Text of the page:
## Abstraction for the win

One of the main purposes of functional programming is to provide abstractions for often-used pieces of functionality in order to make the code clearer to the developer who is working on it. In theory, this abstraction simplifies the codebase and makes it easier to maintain in the long run. But, when you get right down to it, any code that runs on a computer at some level consists of basic operations, including `assignment` statements, `if` statements, and `loops`. Functional programs are no different.

Now for the final part:

``````function ourMap(transformation, inputArray) {
// bind an empty array to a variable to hold our transformed values
let outputArray = [];

// loop over the input array
for (let value of inputArray) {
// apply our transformation here
let transformedValue = transformation(value)

// put the transformed value in our outputArray
outputArray.push(transformedValue)
}

return outputArray
};
``````

Here we simply take each value in our `inputArray`, via the handy `for loop` we added earlier, and apply the `transformation` argument (which is a function). We then take that `transformedValue` and push it into our `outputArray`. Presto, we've done it. The last line of `ourMap` returns our `outputArray` with all of our transformed values. If we replace the `Array.map()` method from before with `ourMap` implementation, it should work exactly the same:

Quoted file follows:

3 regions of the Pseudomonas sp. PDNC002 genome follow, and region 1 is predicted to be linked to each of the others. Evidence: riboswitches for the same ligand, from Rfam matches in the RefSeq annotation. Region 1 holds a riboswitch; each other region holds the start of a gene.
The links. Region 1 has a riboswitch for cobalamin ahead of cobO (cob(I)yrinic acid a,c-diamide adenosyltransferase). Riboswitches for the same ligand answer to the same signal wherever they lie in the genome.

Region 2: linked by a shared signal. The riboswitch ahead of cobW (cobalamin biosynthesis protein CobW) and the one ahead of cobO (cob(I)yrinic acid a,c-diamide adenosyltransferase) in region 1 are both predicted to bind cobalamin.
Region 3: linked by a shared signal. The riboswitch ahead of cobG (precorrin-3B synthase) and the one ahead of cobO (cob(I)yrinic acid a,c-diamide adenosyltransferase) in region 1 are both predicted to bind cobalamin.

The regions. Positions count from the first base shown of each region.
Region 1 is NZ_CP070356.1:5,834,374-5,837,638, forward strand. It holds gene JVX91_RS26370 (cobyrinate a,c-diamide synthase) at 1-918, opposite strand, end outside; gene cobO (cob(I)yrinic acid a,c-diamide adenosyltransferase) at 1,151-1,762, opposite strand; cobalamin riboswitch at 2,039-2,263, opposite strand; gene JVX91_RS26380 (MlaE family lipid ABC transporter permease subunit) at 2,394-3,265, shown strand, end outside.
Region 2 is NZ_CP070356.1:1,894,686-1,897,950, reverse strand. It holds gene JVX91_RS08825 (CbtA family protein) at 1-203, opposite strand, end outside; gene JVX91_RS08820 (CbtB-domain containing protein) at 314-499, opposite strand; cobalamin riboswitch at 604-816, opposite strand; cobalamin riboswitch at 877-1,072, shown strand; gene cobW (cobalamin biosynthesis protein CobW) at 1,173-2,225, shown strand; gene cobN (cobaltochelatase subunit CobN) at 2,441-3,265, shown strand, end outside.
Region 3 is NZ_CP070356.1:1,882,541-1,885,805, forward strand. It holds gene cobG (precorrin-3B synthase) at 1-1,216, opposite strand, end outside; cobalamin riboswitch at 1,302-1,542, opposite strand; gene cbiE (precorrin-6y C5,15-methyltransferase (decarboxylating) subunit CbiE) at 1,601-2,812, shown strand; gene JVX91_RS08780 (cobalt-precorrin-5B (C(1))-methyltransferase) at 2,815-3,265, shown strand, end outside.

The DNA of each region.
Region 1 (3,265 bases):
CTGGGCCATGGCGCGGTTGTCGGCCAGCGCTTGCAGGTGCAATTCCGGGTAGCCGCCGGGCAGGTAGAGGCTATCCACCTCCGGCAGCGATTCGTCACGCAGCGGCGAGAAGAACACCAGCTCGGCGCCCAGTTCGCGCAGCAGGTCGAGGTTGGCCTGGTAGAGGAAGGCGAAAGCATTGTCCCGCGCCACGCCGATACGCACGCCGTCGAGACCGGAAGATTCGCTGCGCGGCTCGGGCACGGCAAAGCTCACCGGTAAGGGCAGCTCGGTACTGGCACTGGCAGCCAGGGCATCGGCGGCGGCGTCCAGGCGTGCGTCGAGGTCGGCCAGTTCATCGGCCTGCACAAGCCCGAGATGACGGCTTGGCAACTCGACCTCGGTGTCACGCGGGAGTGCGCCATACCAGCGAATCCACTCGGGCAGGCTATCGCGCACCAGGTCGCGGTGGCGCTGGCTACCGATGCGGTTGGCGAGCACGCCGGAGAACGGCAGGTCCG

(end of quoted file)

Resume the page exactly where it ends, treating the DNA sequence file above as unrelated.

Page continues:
``````function ourMap(transformation, inputArray) {
// bind an empty array to a variable to hold our transformed values
let outputArray = [];

// loop over the input array
for (let value of inputArray) {
// apply our transformation here
let transformedValue = transformation(value)

// put the transformed value in our outputArray
outputArray.push(transformedValue)
}

return outputArray
};

const arrayToMapOver = [1, 2, 3, 4, 5, 6, 7, 8, 9, 10];

function timesFive(value) {
return value * 5
}

const newArray = ourMap(timesFive, arrayToMapOver);
// newArray is still, whoohoo! [5, 10, 15, 20, 25, 30, 35, 40, 45, 50]
``````

And that's it! Hopefully implementing our own `map` function helped to really drill in how `mapping` works. If you found this article useful or informative, please consider sharing it. Also, if you're interested in taking a look at other implementations of functional programming concepts, definitely check out the Ramda Library.